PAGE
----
That our very own Milky Way Galaxy is home to millions — even billions — of isolated black holes is an observation that scientists have always believed. But they’re extremely hard to detect; in fact, these outer space phenomena are invisible without the light of a neighboring star.

Until now, as University of California at Berkeley scientists may have identified a free-floating black hole roaming the galaxy about 2,200 to 6,200 light-years away. The international team, led by UC Berkeley associate professor Jessica Lu and graduate student Casey Lam, discovered the lone black hole using a method known as gravitational microlensing.

“With microlensing, we’re able to probe these lonely, compact objects and weigh them,” Lu said, “I think we have opened a new window onto these dark objects, which can’t be seen any other way.”

This illustration shows how the gravitational influence of a black hole bends the light of a distant star behind it. (Image courtesy of NASA, ESA, STScI, Joseph Olmsted)

Lu and Lam estimate the mass of the compact object to be between 1.6 and 4.4 times the mass of the sun. However, they have also cautioned that the discovery may be a neutron star: a similarly compact stellar object, but one whose balanced gravity prevents it from collapsing into a black hole.

“As much as we would like to say it is definitively a black hole, we must report all allowed solutions. This includes both lower mass black holes and possibly even a neutron star,” Lu said.

No matter if it’s a black hole or a neutron star, Lu’s research still surrounds the first “ghost” star wandering the galaxy without a bright companion.

NASA reports that this discovery has allowed astronomers to estimate the nearest isolated black hole to Earth as close as 80 light-years away.

Shadowy remains

Black holes are widely thought to be the leftover remnants following the death of a star; their gravitational pull is so strong that it warps spacetime, and their presence can only be deduced through microlensing events that speculate how it distorts the light of distant background stars, according to NASA. Prolonged microlensing events that capture the changing brightness of stars for over 200 days indicate the gravitational influence of a black hole.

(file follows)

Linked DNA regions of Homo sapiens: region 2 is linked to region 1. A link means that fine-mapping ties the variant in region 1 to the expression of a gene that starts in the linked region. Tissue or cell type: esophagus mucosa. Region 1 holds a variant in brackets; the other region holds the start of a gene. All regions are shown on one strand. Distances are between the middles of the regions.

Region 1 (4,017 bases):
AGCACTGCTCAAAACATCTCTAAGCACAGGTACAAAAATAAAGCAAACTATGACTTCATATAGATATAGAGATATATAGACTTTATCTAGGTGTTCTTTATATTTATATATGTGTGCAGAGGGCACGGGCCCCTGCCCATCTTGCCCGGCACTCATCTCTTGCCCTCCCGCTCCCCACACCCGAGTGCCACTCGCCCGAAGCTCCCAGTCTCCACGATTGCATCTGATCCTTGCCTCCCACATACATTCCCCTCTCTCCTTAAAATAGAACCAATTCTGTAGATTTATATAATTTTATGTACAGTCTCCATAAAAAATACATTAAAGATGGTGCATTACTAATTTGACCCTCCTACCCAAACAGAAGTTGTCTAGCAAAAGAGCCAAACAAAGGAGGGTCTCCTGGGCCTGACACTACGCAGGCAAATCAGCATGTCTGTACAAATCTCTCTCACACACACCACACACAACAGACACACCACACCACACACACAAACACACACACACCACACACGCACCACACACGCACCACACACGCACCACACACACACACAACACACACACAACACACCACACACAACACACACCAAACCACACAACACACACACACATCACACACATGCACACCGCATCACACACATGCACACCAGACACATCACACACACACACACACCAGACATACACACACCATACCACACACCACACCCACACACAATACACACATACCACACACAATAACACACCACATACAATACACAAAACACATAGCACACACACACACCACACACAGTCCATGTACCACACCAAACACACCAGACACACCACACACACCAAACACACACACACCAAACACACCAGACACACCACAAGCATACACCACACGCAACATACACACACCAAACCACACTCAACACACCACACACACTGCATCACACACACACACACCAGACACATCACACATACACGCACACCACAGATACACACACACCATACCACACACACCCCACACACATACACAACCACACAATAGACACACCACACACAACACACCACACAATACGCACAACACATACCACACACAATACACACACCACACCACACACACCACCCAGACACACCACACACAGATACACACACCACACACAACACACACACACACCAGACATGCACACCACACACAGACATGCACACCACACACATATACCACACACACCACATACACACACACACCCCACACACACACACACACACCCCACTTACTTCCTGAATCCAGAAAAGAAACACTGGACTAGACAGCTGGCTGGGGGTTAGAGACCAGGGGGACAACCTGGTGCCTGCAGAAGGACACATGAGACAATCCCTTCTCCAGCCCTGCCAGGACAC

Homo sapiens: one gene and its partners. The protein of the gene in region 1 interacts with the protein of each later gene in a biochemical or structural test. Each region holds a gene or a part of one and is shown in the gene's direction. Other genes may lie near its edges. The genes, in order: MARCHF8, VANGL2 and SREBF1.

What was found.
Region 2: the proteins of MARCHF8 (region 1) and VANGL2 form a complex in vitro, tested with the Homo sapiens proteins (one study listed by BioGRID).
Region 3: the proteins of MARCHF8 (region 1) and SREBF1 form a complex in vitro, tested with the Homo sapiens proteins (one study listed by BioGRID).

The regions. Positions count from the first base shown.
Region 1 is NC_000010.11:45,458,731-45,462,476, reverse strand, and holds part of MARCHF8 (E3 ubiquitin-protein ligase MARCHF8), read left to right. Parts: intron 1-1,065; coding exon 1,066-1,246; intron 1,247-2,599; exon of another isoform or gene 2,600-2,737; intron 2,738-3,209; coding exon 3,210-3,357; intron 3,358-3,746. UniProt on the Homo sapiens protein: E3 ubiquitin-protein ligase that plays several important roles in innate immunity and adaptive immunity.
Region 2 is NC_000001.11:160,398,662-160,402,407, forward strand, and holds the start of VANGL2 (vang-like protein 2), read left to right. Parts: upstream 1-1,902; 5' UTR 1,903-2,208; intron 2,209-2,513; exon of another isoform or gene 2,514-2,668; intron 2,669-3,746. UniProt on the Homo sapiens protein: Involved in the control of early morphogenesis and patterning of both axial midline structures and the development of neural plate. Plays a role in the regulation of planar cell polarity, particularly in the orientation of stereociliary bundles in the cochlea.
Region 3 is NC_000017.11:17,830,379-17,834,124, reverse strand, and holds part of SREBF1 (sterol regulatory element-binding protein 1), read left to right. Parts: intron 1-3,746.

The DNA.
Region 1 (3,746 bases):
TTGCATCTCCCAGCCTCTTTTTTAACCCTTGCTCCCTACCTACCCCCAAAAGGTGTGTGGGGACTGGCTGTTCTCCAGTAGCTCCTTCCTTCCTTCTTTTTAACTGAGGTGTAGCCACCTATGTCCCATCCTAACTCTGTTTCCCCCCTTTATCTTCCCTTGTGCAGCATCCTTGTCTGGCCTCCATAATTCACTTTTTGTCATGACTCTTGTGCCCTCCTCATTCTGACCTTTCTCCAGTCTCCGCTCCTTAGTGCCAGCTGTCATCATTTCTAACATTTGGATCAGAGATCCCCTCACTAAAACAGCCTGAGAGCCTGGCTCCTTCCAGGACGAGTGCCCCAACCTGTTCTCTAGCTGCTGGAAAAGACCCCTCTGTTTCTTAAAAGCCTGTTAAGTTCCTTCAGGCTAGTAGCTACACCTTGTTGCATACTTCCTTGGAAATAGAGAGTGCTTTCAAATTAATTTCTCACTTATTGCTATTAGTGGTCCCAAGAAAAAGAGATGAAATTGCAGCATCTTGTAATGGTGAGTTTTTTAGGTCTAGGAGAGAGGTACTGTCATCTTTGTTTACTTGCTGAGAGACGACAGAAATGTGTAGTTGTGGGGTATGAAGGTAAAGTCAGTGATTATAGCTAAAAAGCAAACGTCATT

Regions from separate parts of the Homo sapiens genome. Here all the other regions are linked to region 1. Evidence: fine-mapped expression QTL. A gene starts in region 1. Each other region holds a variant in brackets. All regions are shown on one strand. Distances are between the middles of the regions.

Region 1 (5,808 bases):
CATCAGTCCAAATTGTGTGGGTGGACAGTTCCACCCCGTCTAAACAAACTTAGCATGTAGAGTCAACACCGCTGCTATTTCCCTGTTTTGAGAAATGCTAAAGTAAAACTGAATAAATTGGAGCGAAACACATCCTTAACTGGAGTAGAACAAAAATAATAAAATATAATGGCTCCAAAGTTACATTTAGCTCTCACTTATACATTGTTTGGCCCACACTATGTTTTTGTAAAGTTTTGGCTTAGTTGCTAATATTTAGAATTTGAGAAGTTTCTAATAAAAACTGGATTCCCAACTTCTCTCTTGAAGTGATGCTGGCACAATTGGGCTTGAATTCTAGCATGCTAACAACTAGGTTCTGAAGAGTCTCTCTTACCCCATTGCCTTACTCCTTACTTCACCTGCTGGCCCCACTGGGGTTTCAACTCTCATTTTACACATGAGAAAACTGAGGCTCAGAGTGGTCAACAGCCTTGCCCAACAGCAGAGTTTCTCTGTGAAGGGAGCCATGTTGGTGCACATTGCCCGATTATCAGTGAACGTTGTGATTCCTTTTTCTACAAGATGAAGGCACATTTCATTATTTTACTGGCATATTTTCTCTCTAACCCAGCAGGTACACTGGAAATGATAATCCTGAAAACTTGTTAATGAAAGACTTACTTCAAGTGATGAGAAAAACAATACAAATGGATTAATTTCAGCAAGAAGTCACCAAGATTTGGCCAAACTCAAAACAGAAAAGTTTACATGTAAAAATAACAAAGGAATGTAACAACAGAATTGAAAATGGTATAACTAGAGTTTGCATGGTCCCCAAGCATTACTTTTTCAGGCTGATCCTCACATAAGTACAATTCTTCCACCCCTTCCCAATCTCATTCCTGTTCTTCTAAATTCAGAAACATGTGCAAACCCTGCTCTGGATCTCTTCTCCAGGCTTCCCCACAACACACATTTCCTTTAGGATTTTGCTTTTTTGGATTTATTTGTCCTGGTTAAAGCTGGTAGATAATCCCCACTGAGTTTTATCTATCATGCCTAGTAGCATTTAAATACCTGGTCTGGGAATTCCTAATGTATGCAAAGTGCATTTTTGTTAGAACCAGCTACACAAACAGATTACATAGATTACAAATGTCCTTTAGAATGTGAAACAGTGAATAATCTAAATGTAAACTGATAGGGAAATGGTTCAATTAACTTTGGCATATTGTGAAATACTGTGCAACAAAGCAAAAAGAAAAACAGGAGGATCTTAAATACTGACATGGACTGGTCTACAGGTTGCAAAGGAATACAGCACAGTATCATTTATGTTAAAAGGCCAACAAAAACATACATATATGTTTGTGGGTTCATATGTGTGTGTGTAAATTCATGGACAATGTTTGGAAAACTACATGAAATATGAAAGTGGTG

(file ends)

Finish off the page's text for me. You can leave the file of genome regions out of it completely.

Locating black holes through microlensing is an extremely rare event, like searching for a needle in a haystack. Only about 1 percent of microlensing events are due to black holes, Lam says, but identifying very long events can help this search.

“How long the brightening event lasts is a hint of how massive the foreground lens bending the light of the background star is,” Lam explained.

NASA’s Hubble Space Telescope first monitored the dramatic brightening of a star in August 2011, which exposed the foreground black hole that later became the subject of Lu’s research in 2020. It took one year for the star to dim back to normal, which is “amazingly long” according to Lu.

Data on the light distortion caused by the observed black hole came from two microlensing surveys: the Optical Gravitational Lensing Experiment (OGLE) operated by Warsaw University, and the Microlensing Observations in Astrophysics (MOA) experiment operated by Osaka University.

The wandering ghost star has subsequently been given two names: MOA-2011-BLG-191 and OGLE-2011-BLG-0462, or OB110462, for short.

Space race

The UC Berkeley-led team are not the only astronomers to observe OB110462. A competing research team from the Space Telescope Science Institute (STScI) in Baltimore have also been analyzing this stellar occurrence.

Despite the fact that both teams used the same data, they have come to very different conclusions: the STScI team claims that the compact object is indisputably a black hole, while the UC Berkeley team argues it is not possible to distinguish the object between a black hole or neutron star.

“The two teams have slightly different treatments for how to get rid of the influence of the neighboring bright star. We also use different ways to model the data,” Lu commented. “These very small and subtle differences may lead to different results.”

A microlensing black hole event demonstrates distortion in a neighboring star’s brightness over a period of six years. (Image courtesy of NASA, ESA, Kailash Sahu, Joseph DePasquale)

New data from Hubble showed that the effects of OB110462 on its neighboring star are still observable even 10 years after the event. Through an analysis of this data, the UC Berkeley team have confirmed OB110462’s likely status as a lone roaming black hole.

“Luckily, we have more data coming in from Hubble this fall,” said Lu. “Going forward, we hope other astronomers will look for X-rays and radio emission from this dark, free-floating black hole or neutron star.”

Since 2008, Lu has been in pursuit of finding a free-floating black hole, hoping to better estimate their population in the galaxy. To her, the journey does not stop with this initial discovery.

“While the discovery of the first such object is exciting, the most interesting astrophysics will come when we have a large sample. Then we can precisely say how many black holes are in the Milky Way,” she remarked.

Research on these compact objects is important to our understanding of the evolution of stars and our galaxy as a whole. Scientists like Lu at UC Berkeley are committed to furthering this knowledge. “We will ultimately figure out when massive stars die, what they transform into,” she stated, “Black holes or neutron stars.”